Kaye wouldn't allow himself to be used as a pawn for "legitimacy" purposes of the band's name. It would very similar to the situation with White when he toured from 2016 on with Schellen (and Dylan Howe). He is also 76 and is probably content with what he has been doing musically the last several years.

                    Comment


                      #25
                      well here's what I reckon:

                      Yes is a perpetually changing lineup, the question remains does that extend to the point beyond the classic members being present at all? I believe it can, if the band are able to tap into multiple generations of Yes through touring 70s, 80s and 90s material, as well as promoting newer material as a priority- (The Quest and its follow up must take up a decent part of the set I believe). This allows newer lineups to maintain the connection to the past whilst also giving the newest iterations' works a spotlight in the setlist.

                      If the band is now Howe/Davison/Schellen/Downes/Sherwood

                      I think we will see Arc of Life simply become Yes when Howe leaves, I reckon Geoff may also decide to leave then. If Arc of Life feel comfortable carrying on the Yes legacy then all power to them- of course the branding of Yes has alot of power still. If they don't feel comfortable then that is also fine, Yes has achieved so much already.

                      Personally I think a lineup of

                      Haun/Davison/Schellen/Wakeman(Oliver)/Sherwood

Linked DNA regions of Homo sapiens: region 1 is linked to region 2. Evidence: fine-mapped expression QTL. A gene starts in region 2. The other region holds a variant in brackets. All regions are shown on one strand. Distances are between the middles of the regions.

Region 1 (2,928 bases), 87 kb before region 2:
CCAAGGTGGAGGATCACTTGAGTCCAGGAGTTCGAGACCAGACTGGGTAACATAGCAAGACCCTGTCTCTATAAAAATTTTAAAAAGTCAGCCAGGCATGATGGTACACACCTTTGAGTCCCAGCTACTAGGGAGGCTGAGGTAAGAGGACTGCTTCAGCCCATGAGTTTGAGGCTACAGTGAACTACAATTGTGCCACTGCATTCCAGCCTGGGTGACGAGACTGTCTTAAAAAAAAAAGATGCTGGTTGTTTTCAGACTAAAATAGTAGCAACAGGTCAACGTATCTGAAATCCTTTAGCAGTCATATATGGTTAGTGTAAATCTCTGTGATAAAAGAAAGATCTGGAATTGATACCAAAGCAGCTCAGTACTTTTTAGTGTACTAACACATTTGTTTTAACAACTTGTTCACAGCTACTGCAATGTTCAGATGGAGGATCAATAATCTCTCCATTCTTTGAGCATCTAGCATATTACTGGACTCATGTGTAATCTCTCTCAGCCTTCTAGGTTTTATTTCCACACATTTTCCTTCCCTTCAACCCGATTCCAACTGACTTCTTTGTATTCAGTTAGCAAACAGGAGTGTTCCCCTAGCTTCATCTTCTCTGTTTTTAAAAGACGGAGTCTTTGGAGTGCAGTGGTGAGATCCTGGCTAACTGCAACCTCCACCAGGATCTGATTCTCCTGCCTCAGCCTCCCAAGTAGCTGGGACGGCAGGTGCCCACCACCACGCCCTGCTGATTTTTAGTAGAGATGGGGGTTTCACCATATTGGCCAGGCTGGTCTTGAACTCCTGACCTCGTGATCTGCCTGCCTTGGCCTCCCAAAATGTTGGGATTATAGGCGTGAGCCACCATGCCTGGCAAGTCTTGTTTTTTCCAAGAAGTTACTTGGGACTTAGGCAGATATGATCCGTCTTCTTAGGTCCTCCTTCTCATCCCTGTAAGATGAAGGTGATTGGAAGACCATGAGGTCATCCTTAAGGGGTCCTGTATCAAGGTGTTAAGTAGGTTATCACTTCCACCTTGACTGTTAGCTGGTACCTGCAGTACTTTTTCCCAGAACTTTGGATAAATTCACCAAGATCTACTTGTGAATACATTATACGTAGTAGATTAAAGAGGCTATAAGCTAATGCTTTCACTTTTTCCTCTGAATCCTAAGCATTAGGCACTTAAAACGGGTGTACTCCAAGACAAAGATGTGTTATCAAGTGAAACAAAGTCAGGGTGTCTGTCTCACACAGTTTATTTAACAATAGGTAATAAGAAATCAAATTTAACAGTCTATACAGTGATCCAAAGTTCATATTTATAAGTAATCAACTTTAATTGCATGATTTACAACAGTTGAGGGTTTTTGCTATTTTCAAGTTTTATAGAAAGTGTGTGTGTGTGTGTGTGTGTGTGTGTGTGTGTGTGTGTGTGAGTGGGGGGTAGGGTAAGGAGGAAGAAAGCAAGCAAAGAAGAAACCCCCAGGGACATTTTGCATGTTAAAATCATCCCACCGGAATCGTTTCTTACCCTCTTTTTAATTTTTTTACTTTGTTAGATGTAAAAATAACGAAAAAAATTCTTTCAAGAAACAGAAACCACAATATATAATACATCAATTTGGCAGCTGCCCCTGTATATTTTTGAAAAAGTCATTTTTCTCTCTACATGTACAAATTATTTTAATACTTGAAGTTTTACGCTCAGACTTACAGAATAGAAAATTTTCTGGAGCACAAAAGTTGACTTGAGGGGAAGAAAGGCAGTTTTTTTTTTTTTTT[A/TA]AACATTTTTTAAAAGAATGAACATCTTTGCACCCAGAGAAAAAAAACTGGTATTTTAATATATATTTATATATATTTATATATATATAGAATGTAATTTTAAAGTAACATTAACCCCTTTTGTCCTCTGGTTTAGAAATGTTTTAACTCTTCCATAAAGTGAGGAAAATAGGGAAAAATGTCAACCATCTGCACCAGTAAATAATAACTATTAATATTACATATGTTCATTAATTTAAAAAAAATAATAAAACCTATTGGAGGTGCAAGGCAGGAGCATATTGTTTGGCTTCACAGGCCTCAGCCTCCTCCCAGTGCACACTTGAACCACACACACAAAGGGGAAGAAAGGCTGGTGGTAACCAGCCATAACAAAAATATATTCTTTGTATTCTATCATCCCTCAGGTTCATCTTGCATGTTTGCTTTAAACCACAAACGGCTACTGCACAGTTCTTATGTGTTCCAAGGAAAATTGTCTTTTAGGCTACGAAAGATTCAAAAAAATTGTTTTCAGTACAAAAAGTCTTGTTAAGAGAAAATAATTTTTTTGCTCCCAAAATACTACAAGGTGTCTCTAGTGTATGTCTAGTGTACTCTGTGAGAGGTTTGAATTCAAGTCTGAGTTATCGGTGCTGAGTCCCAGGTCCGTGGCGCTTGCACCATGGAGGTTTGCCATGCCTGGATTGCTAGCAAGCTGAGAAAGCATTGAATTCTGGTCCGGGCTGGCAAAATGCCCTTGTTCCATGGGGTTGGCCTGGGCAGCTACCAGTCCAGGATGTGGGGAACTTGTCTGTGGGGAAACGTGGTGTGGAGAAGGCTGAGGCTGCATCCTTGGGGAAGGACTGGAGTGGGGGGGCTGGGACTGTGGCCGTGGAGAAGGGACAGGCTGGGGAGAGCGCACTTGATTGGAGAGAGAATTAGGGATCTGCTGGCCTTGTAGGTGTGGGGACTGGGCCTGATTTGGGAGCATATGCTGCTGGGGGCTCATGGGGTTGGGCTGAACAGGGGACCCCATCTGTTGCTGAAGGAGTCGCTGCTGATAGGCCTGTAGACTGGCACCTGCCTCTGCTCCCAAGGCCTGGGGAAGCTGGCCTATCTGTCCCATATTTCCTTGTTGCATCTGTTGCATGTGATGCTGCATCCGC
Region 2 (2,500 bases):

might work for a time at least, but as I said only if they want to be called Yes and only if the fans accept them. To go beyond the Classic members entirely is uncharted waters, but I will support these guys.
                      The Definitive YES Albums

                      -The Yes Album-Fragile-Close to the Edge-Tales From Topographic Oceans-
                      -Relayer-Going for the One-Drama-90125-Big Generator-Union-Talk-
                      -The Ladder-Magnification-Fly From Here-The Quest-

                      Comment


                        #26
                        Originally posted by soundchaser09 View Post
                        Personally I think a lineup of

                        Haun/Davison/Schellen/Wakeman(Oliver)/Sherwood

                        might work for a time at least, but as I said only if they want to be called Yes and only if the fans accept them. To go beyond the Classic members entirely is uncharted waters, but I will support these guys.
                        Two of those musicians played on Union, maybe we could finally hear some of that material live?

                        Comment


                          #27
                          Originally posted by Homemade Parachute View Post

                          It's too soon to tell whether it becomes Steve Howe and Friends, but I think that's where it's headed, yes. Part of that is Howe's own doing, by focussing relentlessly on material from one decade only, with rare, rare exceptions, and also on the whole album tour, where they try to recreate an album as closely as possible, which is something tribute bands are maybe more likely to do.

                          Essentially Howe's now the only one with an extensive connection to the songs they choose to play in concert, so you've got JD, sang on two albums one of which we'll probably never hear from again, and another they may play a couple of songs from; GD, played on four albums, two of which we'll probably never hear from again, one of which may get tossed into the setlist occasionally, and one we're yet to see how they handle; JS, not yet played on any Yes album; and BS, played on two full albums we'll likely never hear from again, and one, again, we're yet to see.